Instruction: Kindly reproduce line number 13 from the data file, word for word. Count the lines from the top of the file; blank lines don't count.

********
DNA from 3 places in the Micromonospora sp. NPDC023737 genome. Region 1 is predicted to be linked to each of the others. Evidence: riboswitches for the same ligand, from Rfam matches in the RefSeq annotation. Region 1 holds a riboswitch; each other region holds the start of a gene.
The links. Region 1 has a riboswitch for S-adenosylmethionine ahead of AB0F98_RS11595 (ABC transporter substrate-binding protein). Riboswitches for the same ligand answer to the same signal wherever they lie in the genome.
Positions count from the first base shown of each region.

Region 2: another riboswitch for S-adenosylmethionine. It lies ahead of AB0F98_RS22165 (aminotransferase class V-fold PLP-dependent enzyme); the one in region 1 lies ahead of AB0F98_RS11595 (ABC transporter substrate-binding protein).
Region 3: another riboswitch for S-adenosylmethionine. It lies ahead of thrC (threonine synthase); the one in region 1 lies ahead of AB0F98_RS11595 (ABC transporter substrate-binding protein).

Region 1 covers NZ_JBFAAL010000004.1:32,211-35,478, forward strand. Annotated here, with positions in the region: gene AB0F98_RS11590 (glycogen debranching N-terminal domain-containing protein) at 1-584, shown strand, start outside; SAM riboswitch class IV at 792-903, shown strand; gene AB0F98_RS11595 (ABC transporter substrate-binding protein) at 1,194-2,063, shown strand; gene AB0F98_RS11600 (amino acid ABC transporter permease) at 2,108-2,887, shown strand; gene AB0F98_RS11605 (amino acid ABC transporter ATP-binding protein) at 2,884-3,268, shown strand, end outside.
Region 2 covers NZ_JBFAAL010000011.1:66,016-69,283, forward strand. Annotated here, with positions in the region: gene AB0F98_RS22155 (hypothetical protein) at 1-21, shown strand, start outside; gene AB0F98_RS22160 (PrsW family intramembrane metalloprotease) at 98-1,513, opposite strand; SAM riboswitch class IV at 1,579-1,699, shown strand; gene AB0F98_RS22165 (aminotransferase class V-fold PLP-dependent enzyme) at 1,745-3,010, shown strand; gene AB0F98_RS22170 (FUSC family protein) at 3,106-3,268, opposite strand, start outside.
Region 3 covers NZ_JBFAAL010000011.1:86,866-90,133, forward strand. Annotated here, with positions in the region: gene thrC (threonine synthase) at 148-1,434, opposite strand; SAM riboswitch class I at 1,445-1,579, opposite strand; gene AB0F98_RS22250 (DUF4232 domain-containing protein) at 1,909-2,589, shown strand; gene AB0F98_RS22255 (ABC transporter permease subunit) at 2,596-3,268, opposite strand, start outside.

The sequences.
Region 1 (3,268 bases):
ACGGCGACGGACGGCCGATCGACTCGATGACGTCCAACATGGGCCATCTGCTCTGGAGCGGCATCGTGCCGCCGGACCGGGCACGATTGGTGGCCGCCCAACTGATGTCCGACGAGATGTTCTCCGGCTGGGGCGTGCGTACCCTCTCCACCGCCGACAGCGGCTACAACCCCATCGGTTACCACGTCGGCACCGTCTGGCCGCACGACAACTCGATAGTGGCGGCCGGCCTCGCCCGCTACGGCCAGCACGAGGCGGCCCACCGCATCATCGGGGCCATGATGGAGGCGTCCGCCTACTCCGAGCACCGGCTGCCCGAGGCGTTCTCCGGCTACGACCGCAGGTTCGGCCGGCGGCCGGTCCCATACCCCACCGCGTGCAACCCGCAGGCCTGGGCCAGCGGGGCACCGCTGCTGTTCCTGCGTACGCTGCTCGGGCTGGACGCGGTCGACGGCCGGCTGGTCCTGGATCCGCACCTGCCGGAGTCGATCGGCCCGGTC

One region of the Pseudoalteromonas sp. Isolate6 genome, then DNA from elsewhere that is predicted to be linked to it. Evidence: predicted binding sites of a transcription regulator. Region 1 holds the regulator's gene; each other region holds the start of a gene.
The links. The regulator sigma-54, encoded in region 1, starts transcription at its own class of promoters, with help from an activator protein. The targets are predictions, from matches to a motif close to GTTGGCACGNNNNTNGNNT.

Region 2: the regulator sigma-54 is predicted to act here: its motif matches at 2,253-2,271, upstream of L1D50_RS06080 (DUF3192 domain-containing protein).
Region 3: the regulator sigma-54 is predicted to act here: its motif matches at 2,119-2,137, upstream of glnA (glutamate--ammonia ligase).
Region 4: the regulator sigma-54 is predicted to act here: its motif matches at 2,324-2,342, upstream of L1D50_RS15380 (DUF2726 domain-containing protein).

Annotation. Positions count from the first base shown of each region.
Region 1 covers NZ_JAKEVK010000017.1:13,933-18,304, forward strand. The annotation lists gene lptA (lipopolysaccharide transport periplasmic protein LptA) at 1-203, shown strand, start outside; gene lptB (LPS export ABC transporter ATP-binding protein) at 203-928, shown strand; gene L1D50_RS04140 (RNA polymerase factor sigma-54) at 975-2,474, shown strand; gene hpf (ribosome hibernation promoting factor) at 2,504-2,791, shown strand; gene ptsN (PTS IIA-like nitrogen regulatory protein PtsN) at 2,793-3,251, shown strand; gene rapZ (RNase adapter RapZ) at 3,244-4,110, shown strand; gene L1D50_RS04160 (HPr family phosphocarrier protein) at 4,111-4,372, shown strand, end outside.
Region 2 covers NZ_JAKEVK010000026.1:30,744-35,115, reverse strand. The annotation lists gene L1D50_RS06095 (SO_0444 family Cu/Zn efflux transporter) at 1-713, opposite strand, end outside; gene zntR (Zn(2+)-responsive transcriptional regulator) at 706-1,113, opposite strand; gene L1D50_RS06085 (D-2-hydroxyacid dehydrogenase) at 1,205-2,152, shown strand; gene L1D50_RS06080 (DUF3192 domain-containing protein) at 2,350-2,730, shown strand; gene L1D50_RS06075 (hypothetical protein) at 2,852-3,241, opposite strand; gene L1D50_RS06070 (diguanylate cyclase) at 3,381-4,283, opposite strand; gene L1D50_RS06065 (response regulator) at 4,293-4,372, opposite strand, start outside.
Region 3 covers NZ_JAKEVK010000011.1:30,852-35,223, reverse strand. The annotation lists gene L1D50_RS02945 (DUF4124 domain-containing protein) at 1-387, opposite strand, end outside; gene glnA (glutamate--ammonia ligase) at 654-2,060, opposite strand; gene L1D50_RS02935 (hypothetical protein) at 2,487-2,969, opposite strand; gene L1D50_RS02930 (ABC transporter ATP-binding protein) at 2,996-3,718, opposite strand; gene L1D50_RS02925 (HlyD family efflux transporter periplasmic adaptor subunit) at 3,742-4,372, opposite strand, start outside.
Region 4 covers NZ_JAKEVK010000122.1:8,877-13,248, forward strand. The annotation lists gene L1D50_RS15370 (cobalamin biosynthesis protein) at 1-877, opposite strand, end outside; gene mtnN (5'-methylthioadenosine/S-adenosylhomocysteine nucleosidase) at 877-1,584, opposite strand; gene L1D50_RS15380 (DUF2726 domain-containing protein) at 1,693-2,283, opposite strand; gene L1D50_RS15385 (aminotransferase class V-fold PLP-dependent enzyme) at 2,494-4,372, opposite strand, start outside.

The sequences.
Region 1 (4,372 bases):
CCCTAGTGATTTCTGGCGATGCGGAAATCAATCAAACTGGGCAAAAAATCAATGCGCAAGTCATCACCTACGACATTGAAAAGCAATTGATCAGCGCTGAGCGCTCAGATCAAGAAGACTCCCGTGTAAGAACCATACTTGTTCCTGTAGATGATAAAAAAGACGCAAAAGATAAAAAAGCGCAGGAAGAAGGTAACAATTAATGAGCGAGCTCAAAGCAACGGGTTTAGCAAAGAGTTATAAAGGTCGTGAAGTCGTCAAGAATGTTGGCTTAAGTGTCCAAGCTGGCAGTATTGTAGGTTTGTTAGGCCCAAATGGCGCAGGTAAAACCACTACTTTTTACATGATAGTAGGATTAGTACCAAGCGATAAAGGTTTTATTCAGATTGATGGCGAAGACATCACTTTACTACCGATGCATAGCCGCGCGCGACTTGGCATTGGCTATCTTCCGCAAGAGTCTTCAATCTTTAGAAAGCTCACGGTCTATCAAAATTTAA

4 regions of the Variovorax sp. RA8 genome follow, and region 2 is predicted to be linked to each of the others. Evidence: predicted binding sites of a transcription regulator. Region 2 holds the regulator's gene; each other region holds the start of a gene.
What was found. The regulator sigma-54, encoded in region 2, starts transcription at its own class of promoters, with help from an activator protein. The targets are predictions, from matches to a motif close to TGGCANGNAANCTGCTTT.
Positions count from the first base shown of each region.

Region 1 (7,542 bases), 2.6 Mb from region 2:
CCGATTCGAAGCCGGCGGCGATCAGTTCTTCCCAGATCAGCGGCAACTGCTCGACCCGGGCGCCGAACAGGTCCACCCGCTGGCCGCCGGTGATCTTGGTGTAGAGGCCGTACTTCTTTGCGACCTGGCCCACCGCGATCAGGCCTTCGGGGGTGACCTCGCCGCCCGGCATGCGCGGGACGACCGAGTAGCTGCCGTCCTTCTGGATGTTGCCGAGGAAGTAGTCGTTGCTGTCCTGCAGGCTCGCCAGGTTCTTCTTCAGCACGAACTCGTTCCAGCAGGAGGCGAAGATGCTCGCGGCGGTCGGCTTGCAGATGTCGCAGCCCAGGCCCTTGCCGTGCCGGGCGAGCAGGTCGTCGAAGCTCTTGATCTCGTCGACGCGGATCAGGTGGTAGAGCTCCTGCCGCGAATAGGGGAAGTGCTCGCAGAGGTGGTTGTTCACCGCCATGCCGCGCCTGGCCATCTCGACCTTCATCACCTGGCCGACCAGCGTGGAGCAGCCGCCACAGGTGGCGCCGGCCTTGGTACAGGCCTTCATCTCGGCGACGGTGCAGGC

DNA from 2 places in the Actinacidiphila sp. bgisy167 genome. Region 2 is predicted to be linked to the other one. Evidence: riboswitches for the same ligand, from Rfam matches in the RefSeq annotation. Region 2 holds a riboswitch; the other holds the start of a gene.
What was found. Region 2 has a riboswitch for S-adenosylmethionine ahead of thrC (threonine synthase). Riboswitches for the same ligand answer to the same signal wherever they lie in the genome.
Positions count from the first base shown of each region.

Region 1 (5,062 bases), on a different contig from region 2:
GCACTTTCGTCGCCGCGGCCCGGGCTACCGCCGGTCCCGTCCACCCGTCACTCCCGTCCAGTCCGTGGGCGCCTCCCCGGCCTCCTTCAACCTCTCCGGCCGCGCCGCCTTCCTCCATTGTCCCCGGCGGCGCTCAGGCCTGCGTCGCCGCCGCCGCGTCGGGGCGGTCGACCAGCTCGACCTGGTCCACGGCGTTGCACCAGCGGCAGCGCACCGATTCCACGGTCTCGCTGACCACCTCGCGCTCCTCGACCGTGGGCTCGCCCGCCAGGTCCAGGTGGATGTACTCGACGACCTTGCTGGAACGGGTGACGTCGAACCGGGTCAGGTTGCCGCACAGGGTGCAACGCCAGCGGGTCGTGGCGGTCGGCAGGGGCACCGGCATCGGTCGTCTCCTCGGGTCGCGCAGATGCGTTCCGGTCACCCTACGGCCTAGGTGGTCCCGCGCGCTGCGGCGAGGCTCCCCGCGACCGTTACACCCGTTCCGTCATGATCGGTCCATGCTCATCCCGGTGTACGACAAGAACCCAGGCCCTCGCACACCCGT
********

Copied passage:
The links. The regulator sigma-54, encoded in region 1, starts transcription at its own class of promoters, with help from an activator protein. The targets are predictions, from matches to a motif close to GTTGGCACGNNNNTNGNNT.